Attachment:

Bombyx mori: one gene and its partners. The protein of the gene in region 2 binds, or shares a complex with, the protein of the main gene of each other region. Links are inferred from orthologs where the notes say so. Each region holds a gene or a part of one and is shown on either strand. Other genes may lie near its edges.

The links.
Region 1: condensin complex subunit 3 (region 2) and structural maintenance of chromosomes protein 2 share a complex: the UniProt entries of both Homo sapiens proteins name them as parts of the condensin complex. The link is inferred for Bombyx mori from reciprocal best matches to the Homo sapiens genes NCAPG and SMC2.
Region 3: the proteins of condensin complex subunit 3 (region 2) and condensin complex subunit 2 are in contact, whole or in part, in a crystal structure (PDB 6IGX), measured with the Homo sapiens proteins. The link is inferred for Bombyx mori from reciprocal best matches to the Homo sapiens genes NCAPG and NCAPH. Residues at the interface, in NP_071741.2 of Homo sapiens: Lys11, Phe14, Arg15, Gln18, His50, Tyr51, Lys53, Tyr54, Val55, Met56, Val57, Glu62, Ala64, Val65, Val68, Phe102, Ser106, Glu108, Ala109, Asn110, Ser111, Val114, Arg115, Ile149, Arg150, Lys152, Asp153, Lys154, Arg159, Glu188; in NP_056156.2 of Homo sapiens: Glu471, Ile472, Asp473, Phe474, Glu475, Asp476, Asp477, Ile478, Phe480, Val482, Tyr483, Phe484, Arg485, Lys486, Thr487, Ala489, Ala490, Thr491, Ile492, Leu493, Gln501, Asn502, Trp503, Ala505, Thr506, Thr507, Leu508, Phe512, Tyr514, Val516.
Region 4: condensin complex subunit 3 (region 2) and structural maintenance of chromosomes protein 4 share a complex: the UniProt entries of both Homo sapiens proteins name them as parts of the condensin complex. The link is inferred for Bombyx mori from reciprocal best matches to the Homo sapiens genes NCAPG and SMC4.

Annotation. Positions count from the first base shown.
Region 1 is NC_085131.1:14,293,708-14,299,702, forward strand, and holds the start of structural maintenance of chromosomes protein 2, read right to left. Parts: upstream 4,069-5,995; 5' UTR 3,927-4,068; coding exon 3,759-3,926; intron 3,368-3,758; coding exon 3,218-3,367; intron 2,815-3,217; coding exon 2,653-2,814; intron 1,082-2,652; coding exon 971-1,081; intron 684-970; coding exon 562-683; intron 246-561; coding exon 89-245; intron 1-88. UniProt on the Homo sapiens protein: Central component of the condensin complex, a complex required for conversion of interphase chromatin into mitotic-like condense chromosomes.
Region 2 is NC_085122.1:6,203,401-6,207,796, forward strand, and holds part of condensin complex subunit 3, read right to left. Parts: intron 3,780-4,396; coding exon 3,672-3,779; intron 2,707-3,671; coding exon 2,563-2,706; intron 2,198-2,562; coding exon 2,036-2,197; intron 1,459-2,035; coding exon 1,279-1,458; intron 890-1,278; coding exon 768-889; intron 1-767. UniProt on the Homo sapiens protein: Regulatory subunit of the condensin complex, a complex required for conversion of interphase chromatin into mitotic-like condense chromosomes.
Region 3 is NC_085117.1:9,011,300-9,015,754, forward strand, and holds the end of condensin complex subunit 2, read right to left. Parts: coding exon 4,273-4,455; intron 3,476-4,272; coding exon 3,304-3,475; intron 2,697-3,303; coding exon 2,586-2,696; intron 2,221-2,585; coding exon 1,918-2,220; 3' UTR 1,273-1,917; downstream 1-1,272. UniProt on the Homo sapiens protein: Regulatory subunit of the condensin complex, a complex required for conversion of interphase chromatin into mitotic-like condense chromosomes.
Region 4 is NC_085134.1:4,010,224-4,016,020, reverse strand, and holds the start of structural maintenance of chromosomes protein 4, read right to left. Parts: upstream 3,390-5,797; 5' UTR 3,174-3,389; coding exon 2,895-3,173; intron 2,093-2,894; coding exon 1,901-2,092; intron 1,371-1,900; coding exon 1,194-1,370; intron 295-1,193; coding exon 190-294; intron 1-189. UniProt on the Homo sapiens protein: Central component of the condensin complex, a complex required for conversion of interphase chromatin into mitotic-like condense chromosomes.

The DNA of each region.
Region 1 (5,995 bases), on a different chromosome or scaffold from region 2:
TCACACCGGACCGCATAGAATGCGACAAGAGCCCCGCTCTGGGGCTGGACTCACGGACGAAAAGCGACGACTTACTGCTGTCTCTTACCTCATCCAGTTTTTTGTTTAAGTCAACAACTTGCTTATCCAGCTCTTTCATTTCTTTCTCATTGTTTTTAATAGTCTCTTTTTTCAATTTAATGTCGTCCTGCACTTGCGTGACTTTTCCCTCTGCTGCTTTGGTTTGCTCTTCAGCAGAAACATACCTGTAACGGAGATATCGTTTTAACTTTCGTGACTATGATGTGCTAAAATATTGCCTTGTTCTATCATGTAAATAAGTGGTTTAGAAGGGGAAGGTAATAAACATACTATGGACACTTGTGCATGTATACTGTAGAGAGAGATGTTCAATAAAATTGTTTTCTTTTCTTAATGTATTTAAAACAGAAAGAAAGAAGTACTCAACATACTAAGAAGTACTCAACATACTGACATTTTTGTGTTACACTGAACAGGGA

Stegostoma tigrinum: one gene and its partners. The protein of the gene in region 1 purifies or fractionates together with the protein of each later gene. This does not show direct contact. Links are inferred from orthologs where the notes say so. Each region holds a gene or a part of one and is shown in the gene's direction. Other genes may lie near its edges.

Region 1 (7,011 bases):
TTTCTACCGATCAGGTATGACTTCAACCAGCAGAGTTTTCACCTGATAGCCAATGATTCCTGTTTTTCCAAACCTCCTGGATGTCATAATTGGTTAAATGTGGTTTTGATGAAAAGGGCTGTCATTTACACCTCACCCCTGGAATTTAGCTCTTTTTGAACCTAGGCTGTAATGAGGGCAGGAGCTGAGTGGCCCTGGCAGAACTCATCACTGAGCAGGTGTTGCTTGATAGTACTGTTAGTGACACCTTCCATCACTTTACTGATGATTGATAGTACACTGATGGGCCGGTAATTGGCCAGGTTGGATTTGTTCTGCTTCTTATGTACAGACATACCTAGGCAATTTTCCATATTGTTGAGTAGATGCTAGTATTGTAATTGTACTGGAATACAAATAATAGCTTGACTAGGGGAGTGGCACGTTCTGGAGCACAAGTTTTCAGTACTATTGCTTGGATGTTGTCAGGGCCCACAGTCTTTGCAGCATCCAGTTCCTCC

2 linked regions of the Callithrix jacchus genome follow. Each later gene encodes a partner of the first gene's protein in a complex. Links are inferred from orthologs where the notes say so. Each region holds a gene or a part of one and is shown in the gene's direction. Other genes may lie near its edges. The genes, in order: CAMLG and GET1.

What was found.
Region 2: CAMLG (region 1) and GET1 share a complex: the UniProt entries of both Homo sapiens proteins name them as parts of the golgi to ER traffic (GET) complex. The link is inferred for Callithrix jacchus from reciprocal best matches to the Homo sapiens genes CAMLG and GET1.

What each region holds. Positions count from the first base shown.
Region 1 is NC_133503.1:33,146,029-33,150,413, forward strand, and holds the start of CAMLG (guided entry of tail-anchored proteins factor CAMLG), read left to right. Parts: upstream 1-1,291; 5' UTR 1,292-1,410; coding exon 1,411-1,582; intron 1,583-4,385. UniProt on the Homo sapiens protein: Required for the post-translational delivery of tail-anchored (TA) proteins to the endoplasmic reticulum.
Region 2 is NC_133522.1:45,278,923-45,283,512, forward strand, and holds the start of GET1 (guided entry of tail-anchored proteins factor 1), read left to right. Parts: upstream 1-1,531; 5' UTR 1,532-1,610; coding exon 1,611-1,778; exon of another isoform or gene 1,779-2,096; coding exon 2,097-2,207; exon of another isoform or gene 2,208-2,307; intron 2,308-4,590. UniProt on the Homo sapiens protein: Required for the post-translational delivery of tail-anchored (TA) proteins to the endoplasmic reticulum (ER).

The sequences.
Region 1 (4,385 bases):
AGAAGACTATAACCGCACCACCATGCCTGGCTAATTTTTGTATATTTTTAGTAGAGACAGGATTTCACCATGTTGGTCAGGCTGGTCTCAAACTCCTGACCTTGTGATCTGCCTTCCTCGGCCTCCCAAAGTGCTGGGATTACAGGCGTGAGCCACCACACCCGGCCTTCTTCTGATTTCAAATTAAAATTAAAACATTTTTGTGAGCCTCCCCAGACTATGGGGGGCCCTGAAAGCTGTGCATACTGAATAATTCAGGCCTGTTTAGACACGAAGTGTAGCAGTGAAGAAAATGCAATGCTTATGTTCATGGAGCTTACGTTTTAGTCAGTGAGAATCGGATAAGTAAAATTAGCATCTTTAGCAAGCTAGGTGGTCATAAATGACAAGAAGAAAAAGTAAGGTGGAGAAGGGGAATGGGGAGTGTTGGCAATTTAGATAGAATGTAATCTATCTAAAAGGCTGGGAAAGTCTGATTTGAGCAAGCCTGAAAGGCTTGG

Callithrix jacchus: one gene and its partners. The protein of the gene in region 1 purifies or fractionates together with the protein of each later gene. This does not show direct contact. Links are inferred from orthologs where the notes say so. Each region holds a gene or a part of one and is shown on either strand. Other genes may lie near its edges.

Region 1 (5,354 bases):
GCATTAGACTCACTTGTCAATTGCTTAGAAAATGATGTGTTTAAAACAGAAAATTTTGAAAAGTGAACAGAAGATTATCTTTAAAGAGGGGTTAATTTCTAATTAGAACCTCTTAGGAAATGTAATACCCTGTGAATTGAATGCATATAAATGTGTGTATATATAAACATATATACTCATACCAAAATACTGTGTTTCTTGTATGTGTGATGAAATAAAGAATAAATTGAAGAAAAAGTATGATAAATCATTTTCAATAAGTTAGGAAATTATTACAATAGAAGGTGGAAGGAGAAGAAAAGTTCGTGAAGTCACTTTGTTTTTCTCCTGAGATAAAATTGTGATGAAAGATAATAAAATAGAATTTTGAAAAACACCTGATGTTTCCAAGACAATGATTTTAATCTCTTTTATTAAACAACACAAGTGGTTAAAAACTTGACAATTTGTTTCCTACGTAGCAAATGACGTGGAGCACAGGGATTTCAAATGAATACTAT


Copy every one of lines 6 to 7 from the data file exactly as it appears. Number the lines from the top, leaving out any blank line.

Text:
Annotation. Positions count from the first base shown.
Region 1 is NC_085131.1:14,293,708-14,299,702, forward strand, and holds the start of structural maintenance of chromosomes protein 2, read right to left. Parts: upstream 4,069-5,995; 5' UTR 3,927-4,068; coding exon 3,759-3,926; intron 3,368-3,758; coding exon 3,218-3,367; intron 2,815-3,217; coding exon 2,653-2,814; intron 1,082-2,652; coding exon 971-1,081; intron 684-970; coding exon 562-683; intron 246-561; coding exon 89-245; intron 1-88. UniProt on the Homo sapiens protein: Central component of the condensin complex, a complex required for conversion of interphase chromatin into mitotic-like condense chromosomes.